Technology

Meadowhall facial recognition scheme troubles watchdog

facial recognition Image copyright Getty Images
Image caption Facial recognition involves creating a digital map of people's features and then checking for a match

Police involvement in a private landlord's facial recognition trial has led a regulator to call for government intervention.

BBC Radio 4's File on 4 has learned that South Yorkshire Police shared three photos of serious offenders and one of a vulnerable missing person with Sheffield's Meadowhall shopping centre.

It follows similar controversial tie-ups in Manchester and London.

Meadowhall owner British Land said the 2018 test only lasted four weeks.

It added that it had "no plans" to use facial recognition at its sites, and that all personal data gathered during the trial was "immediately deleted".

South Yorkshire Police disclosed last August that it had "supported" the scheme to understand "opportunities associated with this technology," but did not provide further detail at the time. It has declined to comment further.

Privacy campaign group Big Brother Watch uncovered the added information about the Meadowhall scheme.

Tony Porter, the Surveillance Camera Commissioner (SCC) for England and Wales, has now called for government inspections into police use of facial recognition technology.

"I think if the public are going to be reassured, there does need to be a very clear oversight mechanism," Mr Porter told File on 4.

"And I would say that at the moment isn't obvious. I think the next step is for the government to address that gap in each and every circumstance that is required."

The Home Office's Surveillance Camera Code of Practice, which governs schemes involving both police and the private sector, states that "any use of facial recognition or other biometric characteristic recognition systems needs to be clearly justified and proportionate".

Former Brexit Secretary David Davis, who has been critical of police use of facial regulation, agreed that inspections are an "absolute necessity".

"You should no more give an absolute open sesame on personal surveillance, which is what facial recognition is, than you would give any police force the right to search you or your house without a warrant," he said.

Meeting request

The Meadowhall live facial recognition trial ran for four weeks between January and March 2018.

British Land told File on 4 it did not put up signs warning visitors that facial recognition was in use.

Big Brother Watch's director Silkie Carlo told File on 4 such partnerships are hard to monitor: "That means that this is even less accountable to the public and difficult to find details of.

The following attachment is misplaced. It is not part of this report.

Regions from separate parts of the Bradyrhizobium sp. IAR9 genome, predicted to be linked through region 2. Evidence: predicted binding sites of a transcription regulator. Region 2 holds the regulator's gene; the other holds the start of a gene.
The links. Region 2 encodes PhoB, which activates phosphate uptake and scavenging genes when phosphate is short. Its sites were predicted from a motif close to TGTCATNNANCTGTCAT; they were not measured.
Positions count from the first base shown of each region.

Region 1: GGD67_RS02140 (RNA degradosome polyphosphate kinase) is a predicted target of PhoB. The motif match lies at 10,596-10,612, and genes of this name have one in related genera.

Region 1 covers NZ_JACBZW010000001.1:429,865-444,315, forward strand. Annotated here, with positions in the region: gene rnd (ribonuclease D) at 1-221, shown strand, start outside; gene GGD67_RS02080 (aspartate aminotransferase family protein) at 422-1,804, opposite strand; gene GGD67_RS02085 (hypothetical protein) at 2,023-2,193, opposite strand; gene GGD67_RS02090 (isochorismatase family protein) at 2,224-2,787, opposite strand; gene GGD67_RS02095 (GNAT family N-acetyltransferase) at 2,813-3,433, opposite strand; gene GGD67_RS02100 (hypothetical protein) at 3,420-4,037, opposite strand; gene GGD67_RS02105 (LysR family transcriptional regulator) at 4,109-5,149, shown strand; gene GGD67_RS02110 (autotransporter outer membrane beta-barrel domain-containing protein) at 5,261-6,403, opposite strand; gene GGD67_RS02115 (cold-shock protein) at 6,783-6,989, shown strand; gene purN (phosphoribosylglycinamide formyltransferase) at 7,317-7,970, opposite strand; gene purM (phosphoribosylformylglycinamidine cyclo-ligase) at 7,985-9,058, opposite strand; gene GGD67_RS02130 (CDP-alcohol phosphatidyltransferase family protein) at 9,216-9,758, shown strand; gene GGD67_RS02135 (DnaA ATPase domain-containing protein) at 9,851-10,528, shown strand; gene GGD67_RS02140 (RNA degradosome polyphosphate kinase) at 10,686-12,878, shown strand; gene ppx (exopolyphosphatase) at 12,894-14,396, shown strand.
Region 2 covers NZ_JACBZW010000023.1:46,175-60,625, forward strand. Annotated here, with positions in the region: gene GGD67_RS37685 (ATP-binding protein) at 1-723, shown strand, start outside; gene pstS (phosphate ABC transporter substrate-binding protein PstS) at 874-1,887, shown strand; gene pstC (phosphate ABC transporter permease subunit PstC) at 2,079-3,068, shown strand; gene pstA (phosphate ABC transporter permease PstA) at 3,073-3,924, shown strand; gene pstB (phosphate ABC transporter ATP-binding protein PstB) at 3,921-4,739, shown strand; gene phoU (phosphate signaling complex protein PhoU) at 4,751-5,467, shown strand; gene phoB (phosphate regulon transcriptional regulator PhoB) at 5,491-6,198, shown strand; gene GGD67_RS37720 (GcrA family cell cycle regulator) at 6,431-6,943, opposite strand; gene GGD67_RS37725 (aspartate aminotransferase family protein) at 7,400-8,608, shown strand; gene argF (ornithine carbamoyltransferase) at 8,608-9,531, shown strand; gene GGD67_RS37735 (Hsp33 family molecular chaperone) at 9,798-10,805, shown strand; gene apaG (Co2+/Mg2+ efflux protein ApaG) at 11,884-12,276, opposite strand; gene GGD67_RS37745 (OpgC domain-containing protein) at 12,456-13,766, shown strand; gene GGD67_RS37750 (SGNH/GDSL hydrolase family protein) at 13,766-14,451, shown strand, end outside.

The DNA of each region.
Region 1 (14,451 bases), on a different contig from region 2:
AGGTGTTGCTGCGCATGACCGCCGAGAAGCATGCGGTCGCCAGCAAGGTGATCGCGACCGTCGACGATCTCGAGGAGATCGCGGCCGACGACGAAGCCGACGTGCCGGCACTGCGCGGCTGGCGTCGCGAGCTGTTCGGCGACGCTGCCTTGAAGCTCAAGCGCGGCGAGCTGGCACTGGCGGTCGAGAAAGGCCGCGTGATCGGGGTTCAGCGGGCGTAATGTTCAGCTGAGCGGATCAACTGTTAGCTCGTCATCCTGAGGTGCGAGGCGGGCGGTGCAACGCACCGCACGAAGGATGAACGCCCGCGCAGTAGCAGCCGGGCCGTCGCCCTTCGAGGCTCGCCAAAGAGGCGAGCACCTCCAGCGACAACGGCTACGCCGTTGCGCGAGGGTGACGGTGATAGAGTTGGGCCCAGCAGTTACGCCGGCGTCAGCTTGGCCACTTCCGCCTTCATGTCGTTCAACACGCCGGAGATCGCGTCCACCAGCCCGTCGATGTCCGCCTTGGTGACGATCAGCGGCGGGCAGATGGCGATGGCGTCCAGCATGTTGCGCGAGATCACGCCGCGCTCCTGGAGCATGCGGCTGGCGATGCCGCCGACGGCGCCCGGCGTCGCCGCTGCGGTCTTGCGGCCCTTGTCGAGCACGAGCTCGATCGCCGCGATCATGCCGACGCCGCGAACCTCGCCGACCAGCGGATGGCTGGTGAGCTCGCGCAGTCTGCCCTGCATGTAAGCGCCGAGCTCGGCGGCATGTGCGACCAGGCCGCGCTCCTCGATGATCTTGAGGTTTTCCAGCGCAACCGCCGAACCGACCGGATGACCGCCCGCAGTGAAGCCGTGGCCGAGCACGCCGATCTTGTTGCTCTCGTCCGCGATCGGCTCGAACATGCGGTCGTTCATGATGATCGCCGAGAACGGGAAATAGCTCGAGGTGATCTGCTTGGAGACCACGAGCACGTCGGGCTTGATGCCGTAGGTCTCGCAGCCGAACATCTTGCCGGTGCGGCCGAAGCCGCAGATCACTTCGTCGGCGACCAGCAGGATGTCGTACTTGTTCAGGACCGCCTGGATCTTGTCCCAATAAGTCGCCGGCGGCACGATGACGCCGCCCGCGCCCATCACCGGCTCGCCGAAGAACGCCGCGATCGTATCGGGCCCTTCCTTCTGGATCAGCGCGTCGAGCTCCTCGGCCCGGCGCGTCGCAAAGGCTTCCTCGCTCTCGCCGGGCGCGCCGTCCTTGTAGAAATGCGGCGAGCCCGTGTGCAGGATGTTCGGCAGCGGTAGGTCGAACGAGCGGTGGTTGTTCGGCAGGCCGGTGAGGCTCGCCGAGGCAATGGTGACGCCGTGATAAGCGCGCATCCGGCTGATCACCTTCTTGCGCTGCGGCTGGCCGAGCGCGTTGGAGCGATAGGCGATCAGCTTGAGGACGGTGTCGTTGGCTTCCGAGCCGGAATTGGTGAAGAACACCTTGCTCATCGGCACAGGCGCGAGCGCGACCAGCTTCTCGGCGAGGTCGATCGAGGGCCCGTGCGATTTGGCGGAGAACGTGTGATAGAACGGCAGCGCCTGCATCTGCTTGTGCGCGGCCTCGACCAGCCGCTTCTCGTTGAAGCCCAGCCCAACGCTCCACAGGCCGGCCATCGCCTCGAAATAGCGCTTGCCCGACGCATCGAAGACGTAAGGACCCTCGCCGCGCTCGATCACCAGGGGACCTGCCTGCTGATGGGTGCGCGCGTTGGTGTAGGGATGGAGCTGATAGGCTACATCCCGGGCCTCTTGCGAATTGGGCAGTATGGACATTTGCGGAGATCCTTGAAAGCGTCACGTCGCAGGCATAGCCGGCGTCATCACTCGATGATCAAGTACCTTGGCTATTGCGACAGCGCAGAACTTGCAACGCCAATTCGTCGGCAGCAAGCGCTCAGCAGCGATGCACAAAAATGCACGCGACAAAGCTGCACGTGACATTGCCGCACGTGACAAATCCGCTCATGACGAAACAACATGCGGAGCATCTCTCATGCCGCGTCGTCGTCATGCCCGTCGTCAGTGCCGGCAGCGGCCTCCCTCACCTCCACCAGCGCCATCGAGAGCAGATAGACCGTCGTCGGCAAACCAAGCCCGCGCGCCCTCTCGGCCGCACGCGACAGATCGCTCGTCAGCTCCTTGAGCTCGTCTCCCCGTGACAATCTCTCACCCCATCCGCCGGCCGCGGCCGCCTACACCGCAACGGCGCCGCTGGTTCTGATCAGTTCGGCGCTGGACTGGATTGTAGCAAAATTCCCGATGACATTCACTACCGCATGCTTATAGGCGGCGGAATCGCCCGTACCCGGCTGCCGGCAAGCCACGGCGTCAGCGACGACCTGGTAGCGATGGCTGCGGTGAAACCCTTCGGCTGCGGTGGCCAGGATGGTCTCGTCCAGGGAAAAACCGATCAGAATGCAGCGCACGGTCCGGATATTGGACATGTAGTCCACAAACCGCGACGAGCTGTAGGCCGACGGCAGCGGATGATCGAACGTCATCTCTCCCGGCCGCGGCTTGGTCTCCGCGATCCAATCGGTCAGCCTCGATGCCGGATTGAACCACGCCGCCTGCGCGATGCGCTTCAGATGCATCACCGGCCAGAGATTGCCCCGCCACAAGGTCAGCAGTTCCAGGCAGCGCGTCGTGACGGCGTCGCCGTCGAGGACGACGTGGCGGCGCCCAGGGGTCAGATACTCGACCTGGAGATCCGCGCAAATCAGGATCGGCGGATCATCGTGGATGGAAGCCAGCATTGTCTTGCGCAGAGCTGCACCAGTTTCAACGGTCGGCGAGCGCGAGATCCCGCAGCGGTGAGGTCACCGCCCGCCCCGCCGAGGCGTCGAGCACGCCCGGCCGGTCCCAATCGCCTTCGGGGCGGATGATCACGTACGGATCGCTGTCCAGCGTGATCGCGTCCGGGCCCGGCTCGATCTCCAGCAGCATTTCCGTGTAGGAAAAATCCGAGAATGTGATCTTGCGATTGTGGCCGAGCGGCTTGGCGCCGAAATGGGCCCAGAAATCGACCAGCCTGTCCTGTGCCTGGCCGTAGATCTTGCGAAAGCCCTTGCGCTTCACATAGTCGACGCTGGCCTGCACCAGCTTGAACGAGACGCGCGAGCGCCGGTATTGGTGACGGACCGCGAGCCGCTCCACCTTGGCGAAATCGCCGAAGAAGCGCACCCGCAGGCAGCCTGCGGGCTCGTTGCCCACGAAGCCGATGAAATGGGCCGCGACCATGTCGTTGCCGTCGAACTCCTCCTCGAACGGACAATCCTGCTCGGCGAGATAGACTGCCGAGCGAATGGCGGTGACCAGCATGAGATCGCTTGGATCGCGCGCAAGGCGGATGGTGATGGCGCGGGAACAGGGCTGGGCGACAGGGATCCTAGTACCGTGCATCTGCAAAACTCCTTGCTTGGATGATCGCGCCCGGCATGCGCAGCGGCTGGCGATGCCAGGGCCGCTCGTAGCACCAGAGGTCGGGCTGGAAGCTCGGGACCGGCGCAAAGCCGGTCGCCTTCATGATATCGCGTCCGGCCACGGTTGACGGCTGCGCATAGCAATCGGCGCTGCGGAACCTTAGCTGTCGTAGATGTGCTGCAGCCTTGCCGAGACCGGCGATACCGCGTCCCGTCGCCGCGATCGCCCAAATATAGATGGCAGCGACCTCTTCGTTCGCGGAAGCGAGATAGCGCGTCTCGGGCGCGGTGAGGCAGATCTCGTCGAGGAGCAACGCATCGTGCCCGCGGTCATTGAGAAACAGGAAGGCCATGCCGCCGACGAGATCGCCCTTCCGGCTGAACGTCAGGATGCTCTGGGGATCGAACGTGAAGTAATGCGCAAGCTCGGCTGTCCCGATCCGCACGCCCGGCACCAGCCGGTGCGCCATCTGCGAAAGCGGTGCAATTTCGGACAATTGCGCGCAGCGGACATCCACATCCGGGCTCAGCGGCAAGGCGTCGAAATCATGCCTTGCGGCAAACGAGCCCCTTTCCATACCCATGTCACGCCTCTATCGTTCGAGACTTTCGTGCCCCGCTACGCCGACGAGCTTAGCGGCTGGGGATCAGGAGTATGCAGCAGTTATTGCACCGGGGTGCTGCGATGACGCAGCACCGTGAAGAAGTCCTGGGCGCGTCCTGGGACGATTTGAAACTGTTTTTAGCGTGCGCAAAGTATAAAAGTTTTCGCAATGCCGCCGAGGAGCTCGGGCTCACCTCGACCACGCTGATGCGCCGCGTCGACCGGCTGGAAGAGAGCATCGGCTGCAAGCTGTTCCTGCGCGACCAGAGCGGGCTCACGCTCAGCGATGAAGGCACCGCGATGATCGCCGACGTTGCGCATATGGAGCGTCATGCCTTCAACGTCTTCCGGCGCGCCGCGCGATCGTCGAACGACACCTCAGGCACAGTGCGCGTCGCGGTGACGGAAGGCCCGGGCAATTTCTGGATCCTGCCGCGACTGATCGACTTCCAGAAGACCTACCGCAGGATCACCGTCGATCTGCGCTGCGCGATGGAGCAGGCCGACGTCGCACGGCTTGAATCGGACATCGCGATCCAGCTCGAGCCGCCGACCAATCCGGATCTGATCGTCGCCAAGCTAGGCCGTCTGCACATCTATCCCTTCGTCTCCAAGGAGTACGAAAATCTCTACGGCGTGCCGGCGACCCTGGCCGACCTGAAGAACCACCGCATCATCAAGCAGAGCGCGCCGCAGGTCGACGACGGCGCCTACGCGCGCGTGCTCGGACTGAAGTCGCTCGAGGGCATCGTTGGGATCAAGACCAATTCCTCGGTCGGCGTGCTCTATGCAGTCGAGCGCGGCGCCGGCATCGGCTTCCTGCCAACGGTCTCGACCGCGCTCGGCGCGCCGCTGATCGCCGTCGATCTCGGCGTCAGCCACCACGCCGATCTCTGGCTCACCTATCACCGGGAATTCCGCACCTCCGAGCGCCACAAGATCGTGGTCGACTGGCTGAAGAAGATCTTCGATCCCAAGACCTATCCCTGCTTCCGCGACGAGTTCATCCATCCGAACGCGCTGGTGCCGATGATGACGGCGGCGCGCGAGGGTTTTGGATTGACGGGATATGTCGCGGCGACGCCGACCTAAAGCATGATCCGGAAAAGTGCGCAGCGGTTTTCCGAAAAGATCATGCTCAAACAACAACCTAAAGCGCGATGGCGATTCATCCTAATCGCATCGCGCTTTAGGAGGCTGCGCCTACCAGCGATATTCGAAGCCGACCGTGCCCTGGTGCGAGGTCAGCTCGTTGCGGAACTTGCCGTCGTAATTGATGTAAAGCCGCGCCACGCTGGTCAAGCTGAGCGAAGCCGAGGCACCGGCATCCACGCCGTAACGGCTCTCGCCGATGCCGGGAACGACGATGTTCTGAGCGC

"We're now at a stage where we think millions of people in this country could have been scanned by facial recognition, many of whom don't even know about it."

The Information Commissioner's Office (ICO) said it had considered the Meadowhall trial, but closed the case without taking further action.

Mr Porter, who oversees surveillance camera use by public bodies on behalf of the Home Office, still has unanswered questions and has requested a meeting with South Yorkshire Police.

No consultation

A trial at the Trafford Centre shopping mall in Manchester in 2018 was halted after Mr Porter's intervention.

A scheme at the Kings Cross development in London, run between May 2016 and March 2018, is still being investigated by the ICO.

Big Brother Watch, Amnesty International, and the House of Commons Science and Technology Select Committee have all said automatic facial recognition technology should be halted until "proper regulation" that "explicitly regulates" the technology is in place.

Meanwhile, South Wales Police is continuing its use of the technology with a new trial of body worn facial recognition cameras that will begin in early spring.

The Home Office said it fully supports police trials of facial recognition, and is working alongside the Centre for Data Ethics and Innovation, who are exploring the issues around such schemes.

The ICO said the organisation has doubled in size over last three years, and their enforcement tools range from heavy fines to lighter sanctions, depending on the relative harm to individuals.

It's calling for a statutory code of conduct for police forces' use of live facial recognition,

"The regulation of live facial recognition (LFR) is a priority issue for the commissioner," it added.

"We have completed an investigation into police use of LFR, and there is ongoing work exploring how it is used by private organisations, including in airports."

File on 4's Facial Recognition: Who's Watching You? is on BBC Radio 4 on Tuesday 28 January at 20:00 GMT and available afterwards on BBC Sounds.

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